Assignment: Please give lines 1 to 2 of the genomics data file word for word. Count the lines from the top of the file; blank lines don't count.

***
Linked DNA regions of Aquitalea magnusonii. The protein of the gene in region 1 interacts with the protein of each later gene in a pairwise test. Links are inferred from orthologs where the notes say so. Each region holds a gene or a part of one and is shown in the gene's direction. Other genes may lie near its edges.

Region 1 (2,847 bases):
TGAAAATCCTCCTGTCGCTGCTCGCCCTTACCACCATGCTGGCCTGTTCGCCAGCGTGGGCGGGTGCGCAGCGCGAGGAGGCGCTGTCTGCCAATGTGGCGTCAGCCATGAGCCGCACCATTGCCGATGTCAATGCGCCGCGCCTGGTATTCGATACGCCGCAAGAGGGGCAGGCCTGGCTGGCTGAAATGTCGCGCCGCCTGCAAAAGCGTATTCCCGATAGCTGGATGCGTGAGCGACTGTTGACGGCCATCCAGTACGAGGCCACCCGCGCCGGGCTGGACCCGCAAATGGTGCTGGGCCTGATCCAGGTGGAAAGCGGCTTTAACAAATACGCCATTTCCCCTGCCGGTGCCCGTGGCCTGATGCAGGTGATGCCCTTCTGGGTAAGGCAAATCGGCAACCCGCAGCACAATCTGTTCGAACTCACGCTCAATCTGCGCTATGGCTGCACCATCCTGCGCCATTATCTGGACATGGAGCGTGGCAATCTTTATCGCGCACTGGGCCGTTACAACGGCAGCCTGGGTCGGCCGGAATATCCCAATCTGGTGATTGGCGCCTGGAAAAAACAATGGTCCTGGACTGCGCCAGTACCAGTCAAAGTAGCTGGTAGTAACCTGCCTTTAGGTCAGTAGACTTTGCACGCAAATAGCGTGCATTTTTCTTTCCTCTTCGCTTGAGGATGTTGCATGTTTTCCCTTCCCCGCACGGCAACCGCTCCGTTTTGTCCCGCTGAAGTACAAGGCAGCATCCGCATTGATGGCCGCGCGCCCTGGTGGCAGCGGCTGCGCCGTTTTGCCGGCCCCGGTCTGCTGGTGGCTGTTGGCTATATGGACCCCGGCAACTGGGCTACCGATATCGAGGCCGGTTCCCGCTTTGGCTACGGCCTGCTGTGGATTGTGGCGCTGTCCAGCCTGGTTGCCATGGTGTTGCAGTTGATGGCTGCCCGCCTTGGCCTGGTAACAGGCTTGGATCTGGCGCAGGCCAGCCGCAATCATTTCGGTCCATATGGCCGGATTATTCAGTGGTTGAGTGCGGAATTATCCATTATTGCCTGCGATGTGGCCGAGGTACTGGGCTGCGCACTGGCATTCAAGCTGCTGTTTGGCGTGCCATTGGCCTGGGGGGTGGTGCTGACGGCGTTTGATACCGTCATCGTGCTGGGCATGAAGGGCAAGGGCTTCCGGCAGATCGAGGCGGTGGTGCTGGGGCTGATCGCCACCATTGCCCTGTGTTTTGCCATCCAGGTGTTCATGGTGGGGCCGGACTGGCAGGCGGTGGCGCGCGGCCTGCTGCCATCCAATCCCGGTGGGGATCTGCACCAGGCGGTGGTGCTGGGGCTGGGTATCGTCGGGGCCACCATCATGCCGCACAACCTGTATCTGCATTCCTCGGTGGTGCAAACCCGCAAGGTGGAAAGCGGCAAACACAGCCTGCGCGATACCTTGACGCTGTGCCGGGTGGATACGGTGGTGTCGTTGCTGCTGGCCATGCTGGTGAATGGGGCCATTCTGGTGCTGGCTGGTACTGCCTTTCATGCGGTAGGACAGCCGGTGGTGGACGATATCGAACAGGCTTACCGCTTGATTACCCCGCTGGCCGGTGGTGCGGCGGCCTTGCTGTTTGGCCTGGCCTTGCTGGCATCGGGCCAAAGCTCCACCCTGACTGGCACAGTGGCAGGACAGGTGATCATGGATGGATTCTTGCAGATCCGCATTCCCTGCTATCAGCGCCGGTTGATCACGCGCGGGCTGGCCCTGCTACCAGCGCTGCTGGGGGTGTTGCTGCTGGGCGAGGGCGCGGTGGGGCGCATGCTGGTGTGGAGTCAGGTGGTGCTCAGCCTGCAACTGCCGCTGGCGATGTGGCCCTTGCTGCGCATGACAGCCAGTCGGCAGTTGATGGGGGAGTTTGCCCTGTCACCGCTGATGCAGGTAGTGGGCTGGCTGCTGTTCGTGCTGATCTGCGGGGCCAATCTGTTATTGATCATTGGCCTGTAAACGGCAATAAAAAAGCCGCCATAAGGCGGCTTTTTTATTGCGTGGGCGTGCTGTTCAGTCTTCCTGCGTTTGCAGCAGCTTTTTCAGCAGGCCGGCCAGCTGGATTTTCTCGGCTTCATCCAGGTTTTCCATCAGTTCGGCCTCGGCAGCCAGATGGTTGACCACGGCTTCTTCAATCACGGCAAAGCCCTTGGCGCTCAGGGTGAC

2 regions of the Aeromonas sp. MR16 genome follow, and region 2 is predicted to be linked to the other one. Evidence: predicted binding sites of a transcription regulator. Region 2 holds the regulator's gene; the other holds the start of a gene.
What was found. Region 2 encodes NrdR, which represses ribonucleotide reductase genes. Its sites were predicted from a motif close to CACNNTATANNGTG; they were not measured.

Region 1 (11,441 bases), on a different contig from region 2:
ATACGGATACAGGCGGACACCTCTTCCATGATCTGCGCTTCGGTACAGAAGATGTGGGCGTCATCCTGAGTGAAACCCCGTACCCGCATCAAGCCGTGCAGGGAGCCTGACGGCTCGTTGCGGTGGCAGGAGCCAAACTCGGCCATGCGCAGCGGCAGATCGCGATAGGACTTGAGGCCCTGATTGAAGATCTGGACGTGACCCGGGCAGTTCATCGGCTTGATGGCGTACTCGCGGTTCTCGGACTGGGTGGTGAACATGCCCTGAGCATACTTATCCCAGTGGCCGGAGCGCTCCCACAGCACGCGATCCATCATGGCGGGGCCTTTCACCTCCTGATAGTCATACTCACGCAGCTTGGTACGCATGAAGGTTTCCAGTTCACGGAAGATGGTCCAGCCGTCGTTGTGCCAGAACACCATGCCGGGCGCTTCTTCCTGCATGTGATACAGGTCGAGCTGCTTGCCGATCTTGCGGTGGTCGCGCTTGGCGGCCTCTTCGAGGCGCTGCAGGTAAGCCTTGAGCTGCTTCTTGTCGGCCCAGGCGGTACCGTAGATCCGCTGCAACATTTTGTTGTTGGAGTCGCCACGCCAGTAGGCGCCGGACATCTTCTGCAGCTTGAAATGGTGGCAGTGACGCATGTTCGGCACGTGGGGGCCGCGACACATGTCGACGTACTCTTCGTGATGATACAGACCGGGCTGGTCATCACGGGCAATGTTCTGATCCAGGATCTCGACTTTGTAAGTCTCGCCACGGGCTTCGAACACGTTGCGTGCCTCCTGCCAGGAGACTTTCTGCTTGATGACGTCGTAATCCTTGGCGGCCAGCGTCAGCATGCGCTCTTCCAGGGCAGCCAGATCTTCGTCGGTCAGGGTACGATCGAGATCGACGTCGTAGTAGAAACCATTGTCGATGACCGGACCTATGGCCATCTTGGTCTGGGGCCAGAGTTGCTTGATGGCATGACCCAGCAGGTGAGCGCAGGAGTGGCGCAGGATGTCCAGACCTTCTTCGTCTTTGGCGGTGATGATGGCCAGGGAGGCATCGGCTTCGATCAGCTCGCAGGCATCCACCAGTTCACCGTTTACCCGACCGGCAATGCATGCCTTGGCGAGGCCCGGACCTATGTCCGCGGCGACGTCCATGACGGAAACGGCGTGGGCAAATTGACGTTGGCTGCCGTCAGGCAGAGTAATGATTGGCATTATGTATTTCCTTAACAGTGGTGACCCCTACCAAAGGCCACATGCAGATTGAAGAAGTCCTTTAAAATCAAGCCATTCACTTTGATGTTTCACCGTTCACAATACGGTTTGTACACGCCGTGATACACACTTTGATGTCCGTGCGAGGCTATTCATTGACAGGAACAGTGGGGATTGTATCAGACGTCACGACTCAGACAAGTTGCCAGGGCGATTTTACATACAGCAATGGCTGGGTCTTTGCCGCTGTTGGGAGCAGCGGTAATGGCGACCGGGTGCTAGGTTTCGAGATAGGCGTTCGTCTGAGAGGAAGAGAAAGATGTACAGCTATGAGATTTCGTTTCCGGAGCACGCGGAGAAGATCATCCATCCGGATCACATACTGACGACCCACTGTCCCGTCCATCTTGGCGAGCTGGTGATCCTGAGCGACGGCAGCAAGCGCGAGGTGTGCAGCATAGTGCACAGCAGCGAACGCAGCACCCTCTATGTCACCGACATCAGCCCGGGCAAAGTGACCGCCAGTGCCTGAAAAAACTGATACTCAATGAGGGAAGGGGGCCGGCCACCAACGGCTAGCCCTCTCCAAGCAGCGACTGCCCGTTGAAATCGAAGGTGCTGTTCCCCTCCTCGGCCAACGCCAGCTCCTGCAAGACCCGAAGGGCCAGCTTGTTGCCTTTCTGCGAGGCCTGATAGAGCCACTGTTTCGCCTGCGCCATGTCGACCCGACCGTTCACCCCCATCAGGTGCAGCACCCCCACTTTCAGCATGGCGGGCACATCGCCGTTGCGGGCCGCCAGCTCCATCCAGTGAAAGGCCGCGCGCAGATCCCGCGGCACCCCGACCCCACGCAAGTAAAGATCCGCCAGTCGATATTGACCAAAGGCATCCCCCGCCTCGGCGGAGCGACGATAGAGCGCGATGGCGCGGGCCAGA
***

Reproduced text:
Linked DNA regions of Aquitalea magnusonii. The protein of the gene in region 1 interacts with the protein of each later gene in a pairwise test. Links are inferred from orthologs where the notes say so. Each region holds a gene or a part of one and is shown in the gene's direction. Other genes may lie near its edges.

Region 1 (2,847 bases):